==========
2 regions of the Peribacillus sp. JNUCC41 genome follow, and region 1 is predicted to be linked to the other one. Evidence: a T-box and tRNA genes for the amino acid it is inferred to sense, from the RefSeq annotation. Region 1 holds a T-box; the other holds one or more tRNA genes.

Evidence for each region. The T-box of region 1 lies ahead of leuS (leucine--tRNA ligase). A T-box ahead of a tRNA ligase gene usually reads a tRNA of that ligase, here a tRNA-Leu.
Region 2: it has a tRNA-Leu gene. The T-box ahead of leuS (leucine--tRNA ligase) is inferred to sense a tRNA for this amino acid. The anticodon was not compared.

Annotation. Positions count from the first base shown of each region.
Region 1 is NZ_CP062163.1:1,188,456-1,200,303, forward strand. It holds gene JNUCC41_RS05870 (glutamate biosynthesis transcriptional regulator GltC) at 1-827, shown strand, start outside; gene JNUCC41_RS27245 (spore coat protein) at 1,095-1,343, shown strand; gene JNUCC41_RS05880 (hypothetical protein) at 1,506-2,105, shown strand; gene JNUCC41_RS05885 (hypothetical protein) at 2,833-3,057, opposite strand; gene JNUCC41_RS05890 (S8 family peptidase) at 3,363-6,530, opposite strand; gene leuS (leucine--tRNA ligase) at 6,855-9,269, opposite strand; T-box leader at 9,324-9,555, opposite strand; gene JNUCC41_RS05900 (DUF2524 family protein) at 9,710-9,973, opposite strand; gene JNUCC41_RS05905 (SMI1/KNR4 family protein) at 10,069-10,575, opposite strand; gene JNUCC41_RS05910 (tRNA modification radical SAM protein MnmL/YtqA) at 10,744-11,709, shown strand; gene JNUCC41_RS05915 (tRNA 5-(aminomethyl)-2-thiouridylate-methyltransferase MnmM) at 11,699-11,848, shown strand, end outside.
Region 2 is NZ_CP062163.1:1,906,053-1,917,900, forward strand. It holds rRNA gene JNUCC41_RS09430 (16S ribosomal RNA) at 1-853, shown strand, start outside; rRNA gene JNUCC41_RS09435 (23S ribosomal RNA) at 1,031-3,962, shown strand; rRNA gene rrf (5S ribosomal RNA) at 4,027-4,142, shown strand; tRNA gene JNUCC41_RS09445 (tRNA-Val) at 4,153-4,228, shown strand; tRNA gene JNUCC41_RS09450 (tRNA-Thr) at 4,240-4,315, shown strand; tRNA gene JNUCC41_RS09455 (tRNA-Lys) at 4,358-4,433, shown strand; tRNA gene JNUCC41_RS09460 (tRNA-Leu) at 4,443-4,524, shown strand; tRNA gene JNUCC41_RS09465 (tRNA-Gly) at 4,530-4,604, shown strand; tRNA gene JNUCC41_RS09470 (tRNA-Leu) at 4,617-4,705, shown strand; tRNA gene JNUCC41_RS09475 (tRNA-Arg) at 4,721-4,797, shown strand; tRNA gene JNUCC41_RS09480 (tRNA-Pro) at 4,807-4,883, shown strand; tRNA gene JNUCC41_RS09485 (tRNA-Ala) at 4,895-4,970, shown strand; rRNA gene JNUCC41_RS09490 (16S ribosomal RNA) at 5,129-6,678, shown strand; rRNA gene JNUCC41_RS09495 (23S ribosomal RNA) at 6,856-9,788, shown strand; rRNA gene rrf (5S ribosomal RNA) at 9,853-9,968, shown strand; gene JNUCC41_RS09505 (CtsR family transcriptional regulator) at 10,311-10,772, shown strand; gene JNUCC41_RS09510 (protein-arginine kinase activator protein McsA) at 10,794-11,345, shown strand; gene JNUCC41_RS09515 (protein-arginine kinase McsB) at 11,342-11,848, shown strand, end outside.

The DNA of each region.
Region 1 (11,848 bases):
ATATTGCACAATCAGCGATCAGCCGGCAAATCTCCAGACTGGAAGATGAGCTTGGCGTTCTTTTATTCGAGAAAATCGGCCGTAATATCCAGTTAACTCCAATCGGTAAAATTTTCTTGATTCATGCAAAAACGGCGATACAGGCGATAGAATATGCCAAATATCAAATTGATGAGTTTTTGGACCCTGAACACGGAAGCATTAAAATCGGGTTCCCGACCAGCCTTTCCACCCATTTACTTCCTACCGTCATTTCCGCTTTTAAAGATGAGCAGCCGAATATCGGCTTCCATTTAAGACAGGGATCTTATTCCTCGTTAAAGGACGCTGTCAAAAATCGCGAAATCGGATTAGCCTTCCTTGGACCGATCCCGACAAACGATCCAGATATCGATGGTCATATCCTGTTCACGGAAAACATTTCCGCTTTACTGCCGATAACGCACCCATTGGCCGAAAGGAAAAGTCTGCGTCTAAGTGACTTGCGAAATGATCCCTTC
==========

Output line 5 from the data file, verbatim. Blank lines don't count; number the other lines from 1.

Region 1 is NZ_CP062163.1:1,188,456-1,200,303, forward strand. It holds gene JNUCC41_RS05870 (glutamate biosynthesis transcriptional regulator GltC) at 1-827, shown strand, start outside; gene JNUCC41_RS27245 (spore coat protein) at 1,095-1,343, shown strand; gene JNUCC41_RS05880 (hypothetical protein) at 1,506-2,105, shown strand; gene JNUCC41_RS05885 (hypothetical protein) at 2,833-3,057, opposite strand; gene JNUCC41_RS05890 (S8 family peptidase) at 3,363-6,530, opposite strand; gene leuS (leucine--tRNA ligase) at 6,855-9,269, opposite strand; T-box leader at 9,324-9,555, opposite strand; gene JNUCC41_RS05900 (DUF2524 family protein) at 9,710-9,973, opposite strand; gene JNUCC41_RS05905 (SMI1/KNR4 family protein) at 10,069-10,575, opposite strand; gene JNUCC41_RS05910 (tRNA modification radical SAM protein MnmL/YtqA) at 10,744-11,709, shown strand; gene JNUCC41_RS05915 (tRNA 5-(aminomethyl)-2-thiouridylate-methyltransferase MnmM) at 11,699-11,848, shown strand, end outside.